(WARNING: GRAPHIC FOOTAGE) - BC's grizzly hunt is horrific and 80% of residents want it banned. But as is often the case, the BC government ignores the scientific, economic, environmental and ethical arguments in support of such a ban. WDL has joined the fight to defend bears and other wildlife against trophy hunting and overhunting. Help us return to the field this fall, in defence of wildlife from exploitation like that seen in this video. Take action: https://stopthetrophyhunt.nationbuilder.com/donatePosted by Wildlife Defence League on Monday, 7 September 2015
Warning: Video contains graphic footage
An animal rights group have released a disturbing video of a grizzly bear being shot to death by hunters, in an attempt to push the government to rethink its hunting laws in British Columbia.
The Vancouver based Wildlife Defence League shared the graphic footage which follows the plight of a lonesome bear as it's targeted on a hillside by shooters.
Wounded, it can be seen struggling to escape before slipping onto snow where the dying animal's blood stains the surface.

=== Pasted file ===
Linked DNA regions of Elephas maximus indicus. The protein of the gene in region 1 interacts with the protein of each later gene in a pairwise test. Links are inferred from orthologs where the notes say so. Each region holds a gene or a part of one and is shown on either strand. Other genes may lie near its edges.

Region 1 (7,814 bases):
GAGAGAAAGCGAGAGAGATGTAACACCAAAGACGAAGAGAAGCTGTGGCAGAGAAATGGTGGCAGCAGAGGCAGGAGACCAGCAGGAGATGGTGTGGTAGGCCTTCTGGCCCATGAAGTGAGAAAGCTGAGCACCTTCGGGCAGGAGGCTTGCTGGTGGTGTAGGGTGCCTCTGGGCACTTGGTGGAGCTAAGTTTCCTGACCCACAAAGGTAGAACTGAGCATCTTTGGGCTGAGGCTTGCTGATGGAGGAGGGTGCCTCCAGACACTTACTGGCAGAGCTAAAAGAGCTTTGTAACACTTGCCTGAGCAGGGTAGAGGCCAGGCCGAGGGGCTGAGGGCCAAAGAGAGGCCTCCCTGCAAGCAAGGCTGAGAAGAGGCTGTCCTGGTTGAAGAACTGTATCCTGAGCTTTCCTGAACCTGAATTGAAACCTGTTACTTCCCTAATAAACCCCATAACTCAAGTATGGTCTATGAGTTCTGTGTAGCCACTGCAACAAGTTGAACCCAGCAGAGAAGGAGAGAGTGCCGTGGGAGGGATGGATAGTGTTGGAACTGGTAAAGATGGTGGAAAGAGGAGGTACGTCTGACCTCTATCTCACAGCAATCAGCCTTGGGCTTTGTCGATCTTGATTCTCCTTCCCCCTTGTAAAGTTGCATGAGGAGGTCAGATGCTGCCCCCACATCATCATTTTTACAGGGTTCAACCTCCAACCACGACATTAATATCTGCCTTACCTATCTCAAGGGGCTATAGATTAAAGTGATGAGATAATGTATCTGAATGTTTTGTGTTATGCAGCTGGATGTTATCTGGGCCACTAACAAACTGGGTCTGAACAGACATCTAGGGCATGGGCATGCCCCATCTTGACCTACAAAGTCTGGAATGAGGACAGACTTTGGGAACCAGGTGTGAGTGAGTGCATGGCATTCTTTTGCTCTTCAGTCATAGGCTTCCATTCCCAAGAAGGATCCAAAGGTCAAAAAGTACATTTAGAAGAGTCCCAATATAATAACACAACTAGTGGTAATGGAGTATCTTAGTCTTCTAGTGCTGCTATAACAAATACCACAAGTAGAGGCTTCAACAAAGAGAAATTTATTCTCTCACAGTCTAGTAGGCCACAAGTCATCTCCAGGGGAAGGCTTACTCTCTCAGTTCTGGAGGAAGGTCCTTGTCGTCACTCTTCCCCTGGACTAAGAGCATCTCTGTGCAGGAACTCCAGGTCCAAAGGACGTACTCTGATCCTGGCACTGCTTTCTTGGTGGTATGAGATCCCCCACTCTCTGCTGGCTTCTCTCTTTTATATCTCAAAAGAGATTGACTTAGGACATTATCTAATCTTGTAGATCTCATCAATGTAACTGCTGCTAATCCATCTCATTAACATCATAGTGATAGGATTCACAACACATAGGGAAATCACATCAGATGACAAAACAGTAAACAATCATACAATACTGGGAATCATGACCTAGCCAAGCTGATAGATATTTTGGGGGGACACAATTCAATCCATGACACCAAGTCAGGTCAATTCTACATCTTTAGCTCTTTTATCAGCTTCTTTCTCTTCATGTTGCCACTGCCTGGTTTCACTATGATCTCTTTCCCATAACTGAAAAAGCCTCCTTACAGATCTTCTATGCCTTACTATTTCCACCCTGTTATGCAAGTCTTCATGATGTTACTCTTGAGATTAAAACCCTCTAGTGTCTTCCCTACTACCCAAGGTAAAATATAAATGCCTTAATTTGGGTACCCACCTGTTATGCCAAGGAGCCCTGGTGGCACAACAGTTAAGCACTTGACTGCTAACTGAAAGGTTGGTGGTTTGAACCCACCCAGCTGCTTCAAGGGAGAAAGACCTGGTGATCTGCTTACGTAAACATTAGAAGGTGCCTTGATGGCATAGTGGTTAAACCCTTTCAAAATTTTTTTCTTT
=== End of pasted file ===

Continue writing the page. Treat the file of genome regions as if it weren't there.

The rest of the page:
The graphic footage highlights the brutality of hunting bears
As it rolls helplessly down the slope in a trail of its own blood, unidentified hunters can be heard making what sound like triumphant cheers.
One of the hunters quips: "Well it’s less [distance] we have to carry him’" before laughing.
The Huffington Post British Columbia contacted the animal rights group, who stated: "We want people to see that this is how grizzly hunting exists across the board, whether it's in British Columbia or not.
"Trophy hunting of predators is unsustainable and unethical and we're hoping this footage puts forces the government to take note and move towards banning the hunt."
The group claim that they took the footage from one of the hunters Facebook pages, who has remained unnamed.
On average about 300 of the bears are killed annually during the province's spring hunt, which runs from 1 April to 31 May, and the autumn season, which starts 1 October and continues until mid-November.
Biologists estimate there are about 15,000 grizzly bears in the province, which is home to about a quarter of the remaining North American population.
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